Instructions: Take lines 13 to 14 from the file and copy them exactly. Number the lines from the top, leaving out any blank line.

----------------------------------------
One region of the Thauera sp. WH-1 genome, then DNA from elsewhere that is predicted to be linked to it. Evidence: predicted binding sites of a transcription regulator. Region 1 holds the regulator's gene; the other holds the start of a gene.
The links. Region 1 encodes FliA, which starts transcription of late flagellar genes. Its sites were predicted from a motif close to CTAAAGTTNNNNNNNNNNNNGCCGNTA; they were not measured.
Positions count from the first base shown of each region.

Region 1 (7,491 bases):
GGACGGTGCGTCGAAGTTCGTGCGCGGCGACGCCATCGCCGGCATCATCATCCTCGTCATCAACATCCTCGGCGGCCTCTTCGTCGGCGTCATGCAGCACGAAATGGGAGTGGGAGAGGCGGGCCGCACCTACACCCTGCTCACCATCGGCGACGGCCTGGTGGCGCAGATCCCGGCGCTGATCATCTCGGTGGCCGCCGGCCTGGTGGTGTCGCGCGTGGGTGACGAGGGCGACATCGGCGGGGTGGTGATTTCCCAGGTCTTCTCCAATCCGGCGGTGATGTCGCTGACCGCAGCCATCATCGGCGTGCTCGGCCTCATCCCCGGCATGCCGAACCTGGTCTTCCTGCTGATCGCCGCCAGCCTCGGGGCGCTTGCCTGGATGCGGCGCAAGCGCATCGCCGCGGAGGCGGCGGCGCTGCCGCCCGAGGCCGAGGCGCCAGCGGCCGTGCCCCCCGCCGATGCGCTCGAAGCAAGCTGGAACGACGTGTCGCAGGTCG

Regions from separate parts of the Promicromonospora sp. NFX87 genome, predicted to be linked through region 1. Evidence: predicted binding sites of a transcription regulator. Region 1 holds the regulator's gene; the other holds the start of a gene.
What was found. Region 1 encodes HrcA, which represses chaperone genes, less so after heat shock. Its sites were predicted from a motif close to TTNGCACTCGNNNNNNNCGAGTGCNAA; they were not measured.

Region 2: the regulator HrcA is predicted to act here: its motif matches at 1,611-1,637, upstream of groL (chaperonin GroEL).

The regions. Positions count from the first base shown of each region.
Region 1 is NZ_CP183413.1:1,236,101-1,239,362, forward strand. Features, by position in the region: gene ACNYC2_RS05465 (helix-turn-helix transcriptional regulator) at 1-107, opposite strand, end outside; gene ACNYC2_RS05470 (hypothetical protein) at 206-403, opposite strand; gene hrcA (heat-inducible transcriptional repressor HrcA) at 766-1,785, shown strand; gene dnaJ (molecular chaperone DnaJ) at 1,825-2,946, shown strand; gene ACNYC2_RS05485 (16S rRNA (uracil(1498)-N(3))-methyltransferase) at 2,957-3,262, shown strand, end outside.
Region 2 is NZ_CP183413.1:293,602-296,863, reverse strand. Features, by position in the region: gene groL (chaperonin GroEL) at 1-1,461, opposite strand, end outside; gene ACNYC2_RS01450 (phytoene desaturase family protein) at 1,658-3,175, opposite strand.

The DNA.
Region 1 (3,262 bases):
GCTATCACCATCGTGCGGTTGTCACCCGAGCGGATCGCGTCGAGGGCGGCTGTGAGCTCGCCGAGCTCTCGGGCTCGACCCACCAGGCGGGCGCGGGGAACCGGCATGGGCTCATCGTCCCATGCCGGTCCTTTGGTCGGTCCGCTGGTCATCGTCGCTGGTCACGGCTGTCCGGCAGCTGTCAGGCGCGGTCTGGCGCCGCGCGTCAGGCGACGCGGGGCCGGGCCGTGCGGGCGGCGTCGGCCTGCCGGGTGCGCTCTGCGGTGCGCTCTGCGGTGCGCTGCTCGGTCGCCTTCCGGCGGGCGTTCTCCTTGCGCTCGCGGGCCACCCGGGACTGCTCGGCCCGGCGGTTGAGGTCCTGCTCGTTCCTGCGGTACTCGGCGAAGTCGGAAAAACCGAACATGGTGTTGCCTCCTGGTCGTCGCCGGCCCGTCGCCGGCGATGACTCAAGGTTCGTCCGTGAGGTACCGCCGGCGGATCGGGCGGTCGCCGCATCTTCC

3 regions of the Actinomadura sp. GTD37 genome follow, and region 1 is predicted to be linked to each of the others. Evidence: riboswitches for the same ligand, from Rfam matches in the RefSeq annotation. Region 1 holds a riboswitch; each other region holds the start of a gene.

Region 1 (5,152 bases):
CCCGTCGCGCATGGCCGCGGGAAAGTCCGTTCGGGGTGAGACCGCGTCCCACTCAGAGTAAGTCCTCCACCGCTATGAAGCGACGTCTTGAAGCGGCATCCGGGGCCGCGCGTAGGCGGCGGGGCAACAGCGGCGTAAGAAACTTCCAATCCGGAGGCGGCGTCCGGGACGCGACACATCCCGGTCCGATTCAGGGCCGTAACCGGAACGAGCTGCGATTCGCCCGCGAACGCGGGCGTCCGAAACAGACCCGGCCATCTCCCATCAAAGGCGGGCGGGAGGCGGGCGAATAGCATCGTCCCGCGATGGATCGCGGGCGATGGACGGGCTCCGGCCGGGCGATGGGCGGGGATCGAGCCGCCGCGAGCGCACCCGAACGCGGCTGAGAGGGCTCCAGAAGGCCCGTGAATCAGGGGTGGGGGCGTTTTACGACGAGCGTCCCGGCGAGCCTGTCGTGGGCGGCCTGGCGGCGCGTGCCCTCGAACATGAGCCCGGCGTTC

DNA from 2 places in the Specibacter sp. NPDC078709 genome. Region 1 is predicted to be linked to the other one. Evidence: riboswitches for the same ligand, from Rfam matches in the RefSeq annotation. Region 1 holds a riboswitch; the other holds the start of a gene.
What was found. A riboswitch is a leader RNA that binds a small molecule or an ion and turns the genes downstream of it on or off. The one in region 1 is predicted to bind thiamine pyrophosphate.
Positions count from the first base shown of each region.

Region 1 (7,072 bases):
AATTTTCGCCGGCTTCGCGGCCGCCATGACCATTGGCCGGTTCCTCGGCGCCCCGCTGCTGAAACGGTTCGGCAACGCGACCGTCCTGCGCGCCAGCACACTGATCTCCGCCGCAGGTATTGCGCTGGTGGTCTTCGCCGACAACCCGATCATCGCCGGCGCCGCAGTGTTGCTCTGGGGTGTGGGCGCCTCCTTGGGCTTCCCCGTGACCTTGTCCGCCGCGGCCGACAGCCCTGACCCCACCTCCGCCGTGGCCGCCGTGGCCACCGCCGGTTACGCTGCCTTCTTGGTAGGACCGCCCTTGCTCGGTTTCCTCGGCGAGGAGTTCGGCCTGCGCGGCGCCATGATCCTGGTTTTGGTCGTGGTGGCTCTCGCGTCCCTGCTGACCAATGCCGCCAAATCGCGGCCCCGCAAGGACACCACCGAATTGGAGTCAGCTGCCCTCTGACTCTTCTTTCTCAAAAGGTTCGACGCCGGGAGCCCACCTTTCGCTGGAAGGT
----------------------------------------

Region 1 (3,262 bases):
GCTATCACCATCGTGCGGTTGTCACCCGAGCGGATCGCGTCGAGGGCGGCTGTGAGCTCGCCGAGCTCTCGGGCTCGACCCACCAGGCGGGCGCGGGGAACCGGCATGGGCTCATCGTCCCATGCCGGTCCTTTGGTCGGTCCGCTGGTCATCGTCGCTGGTCACGGCTGTCCGGCAGCTGTCAGGCGCGGTCTGGCGCCGCGCGTCAGGCGACGCGGGGCCGGGCCGTGCGGGCGGCGTCGGCCTGCCGGGTGCGCTCTGCGGTGCGCTCTGCGGTGCGCTGCTCGGTCGCCTTCCGGCGGGCGTTCTCCTTGCGCTCGCGGGCCACCCGGGACTGCTCGGCCCGGCGGTTGAGGTCCTGCTCGTTCCTGCGGTACTCGGCGAAGTCGGAAAAACCGAACATGGTGTTGCCTCCTGGTCGTCGCCGGCCCGTCGCCGGCGATGACTCAAGGTTCGTCCGTGAGGTACCGCCGGCGGATCGGGCGGTCGCCGCATCTTCC